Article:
"Cannabis culture is originally an underground culture, but people like me are forcing it overground. I'm an activist in my own way; everyone is different. I'm not going to march in the streets and ask for my rights—I'm just gonna take my rights."
In the fight against the cannabis stigma and drug laws, it is usually medical cannabis users around the world who have led the way. For them, there is an obvious urgency to be able to access and destigmatize the drug, so they tend to campaign the hardest for legalization.
I speak to Owen, a medical cannabis user from London who served in Afghanistan as a soldier. He uses cannabis to manage the PTSD the war has left him with. "The thing is, I need to be able to medicate freely—this means I haven't got much of a choice when I want to take cannabis," he says. "Owen uses a herbal vaporizer, which tends to be more discreet for public use. But occasionally, when the battery runs out or there's a malfunction, he needs to smoke a joint. "When I'm not medicated, something as simple as someone dropping something or slamming a door can trigger hours of hyper-vigilance," he says.
Justifiably, he is fed up with dealing with the stigma around cannabis. "I just want it to be normalized and accepted, so that people don't look at me funny, or move their children away, or give me a dirty look," he says, adding that, ultimately, his priority is to manage his sickness: "To be honest, I'm not that bothered about what people think. I'm not paranoid about public use, because at the end of the day, I would be really sick without it. I've never been caught by a policeman—but I'm not a criminal; I know I'm not, so I don't care."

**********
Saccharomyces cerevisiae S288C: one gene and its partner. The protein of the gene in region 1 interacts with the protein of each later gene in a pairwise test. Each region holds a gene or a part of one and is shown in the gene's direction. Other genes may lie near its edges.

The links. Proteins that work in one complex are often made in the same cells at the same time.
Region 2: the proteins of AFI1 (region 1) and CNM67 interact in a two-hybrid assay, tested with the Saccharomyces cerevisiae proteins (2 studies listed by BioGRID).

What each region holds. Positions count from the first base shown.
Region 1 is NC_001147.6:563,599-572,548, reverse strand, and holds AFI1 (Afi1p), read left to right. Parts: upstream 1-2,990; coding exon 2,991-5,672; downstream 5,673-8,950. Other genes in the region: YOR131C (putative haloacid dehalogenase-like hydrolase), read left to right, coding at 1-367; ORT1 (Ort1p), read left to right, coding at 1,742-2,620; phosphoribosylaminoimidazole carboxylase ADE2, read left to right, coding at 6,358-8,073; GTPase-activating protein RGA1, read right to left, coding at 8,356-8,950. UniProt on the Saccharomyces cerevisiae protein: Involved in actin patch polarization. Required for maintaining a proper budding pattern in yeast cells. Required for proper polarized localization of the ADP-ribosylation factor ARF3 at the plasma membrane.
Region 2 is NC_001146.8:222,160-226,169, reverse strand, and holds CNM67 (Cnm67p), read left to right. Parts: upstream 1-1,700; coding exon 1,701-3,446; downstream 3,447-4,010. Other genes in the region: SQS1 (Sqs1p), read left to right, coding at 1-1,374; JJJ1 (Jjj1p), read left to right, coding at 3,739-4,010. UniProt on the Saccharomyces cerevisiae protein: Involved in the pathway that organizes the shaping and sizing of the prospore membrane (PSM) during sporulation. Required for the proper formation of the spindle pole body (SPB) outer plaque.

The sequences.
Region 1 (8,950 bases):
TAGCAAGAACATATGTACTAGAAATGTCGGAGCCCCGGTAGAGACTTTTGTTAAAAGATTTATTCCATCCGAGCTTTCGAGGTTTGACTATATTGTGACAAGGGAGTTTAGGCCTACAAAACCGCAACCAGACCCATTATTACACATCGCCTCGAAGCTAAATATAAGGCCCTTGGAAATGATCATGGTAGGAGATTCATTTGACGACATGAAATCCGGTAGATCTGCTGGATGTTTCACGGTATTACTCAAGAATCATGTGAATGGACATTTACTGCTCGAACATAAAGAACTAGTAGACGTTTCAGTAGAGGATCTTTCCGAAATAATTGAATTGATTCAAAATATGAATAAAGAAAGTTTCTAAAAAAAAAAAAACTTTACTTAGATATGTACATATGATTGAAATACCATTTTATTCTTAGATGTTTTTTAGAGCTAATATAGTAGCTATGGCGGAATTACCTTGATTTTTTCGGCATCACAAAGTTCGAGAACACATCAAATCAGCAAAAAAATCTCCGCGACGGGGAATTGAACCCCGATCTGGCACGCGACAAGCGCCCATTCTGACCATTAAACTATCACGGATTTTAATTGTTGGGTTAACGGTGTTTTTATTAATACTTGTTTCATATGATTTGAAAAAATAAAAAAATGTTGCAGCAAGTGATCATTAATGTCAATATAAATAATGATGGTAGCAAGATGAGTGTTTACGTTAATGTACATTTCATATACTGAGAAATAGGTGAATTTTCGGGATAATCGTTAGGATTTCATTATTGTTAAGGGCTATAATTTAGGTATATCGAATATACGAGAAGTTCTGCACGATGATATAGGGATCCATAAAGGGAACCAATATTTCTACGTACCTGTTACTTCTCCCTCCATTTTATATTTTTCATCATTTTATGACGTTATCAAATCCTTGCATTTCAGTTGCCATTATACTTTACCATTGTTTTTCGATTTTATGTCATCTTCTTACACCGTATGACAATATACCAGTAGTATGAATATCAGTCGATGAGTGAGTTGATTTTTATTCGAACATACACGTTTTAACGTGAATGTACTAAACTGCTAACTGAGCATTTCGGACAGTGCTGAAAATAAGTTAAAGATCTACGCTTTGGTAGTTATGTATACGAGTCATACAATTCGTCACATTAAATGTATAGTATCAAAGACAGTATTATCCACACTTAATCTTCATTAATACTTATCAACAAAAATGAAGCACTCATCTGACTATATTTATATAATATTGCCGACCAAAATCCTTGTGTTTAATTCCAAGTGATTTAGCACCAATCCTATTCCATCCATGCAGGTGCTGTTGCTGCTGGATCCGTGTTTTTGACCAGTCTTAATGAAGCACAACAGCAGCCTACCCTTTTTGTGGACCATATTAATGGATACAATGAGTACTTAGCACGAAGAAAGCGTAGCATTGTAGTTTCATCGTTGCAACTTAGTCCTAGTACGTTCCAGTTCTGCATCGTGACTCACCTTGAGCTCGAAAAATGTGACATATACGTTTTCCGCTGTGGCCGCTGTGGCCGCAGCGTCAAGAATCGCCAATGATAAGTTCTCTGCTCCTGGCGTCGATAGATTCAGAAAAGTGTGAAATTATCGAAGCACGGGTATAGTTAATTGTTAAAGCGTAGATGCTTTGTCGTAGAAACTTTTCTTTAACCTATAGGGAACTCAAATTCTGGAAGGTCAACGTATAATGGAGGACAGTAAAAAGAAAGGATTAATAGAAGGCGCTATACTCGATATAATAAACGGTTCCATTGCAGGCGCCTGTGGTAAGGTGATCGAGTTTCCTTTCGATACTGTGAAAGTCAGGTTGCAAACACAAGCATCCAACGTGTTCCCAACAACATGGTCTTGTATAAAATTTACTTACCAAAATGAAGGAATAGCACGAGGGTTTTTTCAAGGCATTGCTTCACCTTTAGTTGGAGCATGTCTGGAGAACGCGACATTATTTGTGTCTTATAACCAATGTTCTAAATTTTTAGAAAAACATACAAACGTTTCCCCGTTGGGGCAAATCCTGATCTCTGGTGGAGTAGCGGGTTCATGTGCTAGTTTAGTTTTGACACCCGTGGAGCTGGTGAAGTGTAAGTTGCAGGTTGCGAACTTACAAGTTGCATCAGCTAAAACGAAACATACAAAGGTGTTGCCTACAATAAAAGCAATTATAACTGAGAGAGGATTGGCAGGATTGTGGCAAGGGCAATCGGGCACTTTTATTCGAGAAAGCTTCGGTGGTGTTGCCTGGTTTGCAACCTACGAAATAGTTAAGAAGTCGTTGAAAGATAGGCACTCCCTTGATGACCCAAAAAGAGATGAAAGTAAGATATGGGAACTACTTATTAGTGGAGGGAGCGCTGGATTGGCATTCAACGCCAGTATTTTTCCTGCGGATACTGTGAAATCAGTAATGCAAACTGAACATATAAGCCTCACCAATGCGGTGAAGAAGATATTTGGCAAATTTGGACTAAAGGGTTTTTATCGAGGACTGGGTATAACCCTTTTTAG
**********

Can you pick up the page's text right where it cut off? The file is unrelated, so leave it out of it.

On the other hand, one recreational user I speak to tells me that he only smokes cannabis at home or on hikes. "Basically where there won't be anyone else around," he says. "I don't like smoking in public, I can't relax. Some people walk down Oxford Street with a joint in their mouth; I don't get how they get away with it."
One entrepreneur is capitalizing on the discreteness that some cannabis consumers seek. He produces an air-freshener device called the Neutralizer—specifically designed to eliminate the strong smell of really good weed. "In the UK, in places like Liverpool, they have a 'use it and lose it' campaign to evict council tenants who smoke," he says. "Drivers who don't want their car to smell use it, and growers also love the additional security the product provides."
Even in places where it is entirely legal to smoke, such as Colorado, tourists still have limited options due to the lack of venues where consumption is permitted, meaning you still have to have a degree of audacity to light up in public. "Our customers range from students in their dorms to older cannabis smokers who take it abroad so they can have peace of mind in Airbnbs and hotels," says the entrepreneur.
So really, it's up to you whether you are comfortable consuming cannabis in public or not. If you're not bothered about perceptions, either because you're a carefree recreational user like Black the Ripper, or because you are a medical user who sees eye-to-eye with Paul Flynn's perspective, lighting up in public is your own prerogative—just be aware that the law still isn't on your side.